2/17/2008Alabama: Insurance Company Pushes for Ticket Camera Points
Major Alabama insurance company insists on the ability to raise rates with red light camera tickets.
An Alabama-based insurance company opposes a legislative provision that would authorize red light cameras but deny insurance companies the ability to use photo tickets to increase profit. A bill introduced by state Representative Robert Bentley (R-Tuscaloosa) would legalize traffic cameras in Alabama but specifically prohibit the use of these tickets to raise the insurance rates of motorists.
"A violation... shall not be used by any insurance company to determine or affect the availability of insurance or the premiums or rates paid for insurance," House Bill 24 states.
This has infuriated Alfa Insurance, which holds about one million insurance policies primarily in Alabama. The company convinced the state House County and Municipal Government Committee to postpone consideration of Bentley's bill until an amendment could be drafted to strike the offending language.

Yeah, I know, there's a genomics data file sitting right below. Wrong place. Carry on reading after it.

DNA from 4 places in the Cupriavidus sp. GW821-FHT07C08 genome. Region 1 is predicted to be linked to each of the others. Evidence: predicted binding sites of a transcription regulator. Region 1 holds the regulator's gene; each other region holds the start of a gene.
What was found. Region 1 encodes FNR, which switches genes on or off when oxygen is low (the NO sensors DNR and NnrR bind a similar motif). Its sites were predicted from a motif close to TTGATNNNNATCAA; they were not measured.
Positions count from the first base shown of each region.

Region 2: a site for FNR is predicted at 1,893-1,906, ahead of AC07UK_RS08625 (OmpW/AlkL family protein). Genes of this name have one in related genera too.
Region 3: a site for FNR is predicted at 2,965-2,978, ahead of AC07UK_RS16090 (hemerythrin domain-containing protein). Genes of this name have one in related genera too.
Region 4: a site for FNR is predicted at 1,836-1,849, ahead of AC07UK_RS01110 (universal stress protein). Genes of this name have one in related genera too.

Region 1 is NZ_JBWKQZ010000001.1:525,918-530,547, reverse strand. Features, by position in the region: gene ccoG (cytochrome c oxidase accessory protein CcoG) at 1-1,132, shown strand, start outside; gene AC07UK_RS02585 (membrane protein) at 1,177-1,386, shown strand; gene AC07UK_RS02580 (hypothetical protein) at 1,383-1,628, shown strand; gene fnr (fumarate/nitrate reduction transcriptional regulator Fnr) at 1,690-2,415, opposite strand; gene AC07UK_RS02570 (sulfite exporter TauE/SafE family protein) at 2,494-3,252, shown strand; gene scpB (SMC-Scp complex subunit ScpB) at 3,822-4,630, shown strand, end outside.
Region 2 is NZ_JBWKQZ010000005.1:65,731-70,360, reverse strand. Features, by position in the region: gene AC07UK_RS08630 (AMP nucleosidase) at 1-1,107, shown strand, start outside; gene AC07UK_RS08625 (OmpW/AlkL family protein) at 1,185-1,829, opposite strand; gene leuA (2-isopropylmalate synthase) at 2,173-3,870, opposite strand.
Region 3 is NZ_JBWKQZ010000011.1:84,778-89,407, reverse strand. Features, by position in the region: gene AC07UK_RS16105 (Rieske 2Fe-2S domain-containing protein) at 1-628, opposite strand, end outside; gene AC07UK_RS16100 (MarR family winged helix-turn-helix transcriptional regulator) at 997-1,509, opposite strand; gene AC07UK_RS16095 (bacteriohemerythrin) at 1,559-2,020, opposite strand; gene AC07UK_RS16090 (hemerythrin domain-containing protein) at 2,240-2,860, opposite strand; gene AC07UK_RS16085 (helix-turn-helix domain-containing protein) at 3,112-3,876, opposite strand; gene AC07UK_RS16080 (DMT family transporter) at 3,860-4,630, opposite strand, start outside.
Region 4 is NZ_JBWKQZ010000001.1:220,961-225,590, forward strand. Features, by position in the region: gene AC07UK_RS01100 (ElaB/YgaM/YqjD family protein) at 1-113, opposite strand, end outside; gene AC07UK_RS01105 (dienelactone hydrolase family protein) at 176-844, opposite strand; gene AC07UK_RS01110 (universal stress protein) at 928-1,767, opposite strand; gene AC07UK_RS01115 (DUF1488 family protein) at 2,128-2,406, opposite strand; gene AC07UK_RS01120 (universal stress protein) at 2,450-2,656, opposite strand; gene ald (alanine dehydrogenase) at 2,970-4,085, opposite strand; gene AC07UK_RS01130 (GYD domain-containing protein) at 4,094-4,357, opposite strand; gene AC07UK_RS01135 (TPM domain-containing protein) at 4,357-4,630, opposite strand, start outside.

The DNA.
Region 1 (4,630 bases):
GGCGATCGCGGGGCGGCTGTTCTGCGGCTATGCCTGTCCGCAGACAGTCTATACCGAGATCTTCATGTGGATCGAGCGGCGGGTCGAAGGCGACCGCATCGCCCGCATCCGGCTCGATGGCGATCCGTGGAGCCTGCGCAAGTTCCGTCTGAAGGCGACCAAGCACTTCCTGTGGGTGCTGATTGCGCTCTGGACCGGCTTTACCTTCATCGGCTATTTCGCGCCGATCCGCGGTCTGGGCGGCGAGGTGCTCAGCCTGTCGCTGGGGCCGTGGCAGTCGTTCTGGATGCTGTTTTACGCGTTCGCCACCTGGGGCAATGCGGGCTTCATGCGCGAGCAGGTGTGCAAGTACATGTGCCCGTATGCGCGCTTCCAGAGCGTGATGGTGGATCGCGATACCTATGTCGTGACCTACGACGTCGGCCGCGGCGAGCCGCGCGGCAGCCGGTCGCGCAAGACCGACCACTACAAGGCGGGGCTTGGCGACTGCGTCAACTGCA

"Currently running a red light is a moving violation and can only be assessed to the person," Alfa spokesman Jeff Helms told the Tuscaloosa News. "A person running a red light should be treated the same whether it's a camera or a police officer is sitting there and sees it."
As a regional insurance company, Alfa's position differs significantly from national organizations such as AAA and the Insurance Institute for Highway Safety (IIHS), which are the top promoters of photo enforcement throughout the country. AAA and the parent companies of IIHS enjoy hundreds of millions in additional revenue from the license points assessed on photo tickets in California, Arizona and Illinois. These organizations are content with laws authorizing point-free use of photo enforcement as they help increase the acceptance of the automated ticketing concept. Alfa does not operate in any state that authorizes points for photo tickets.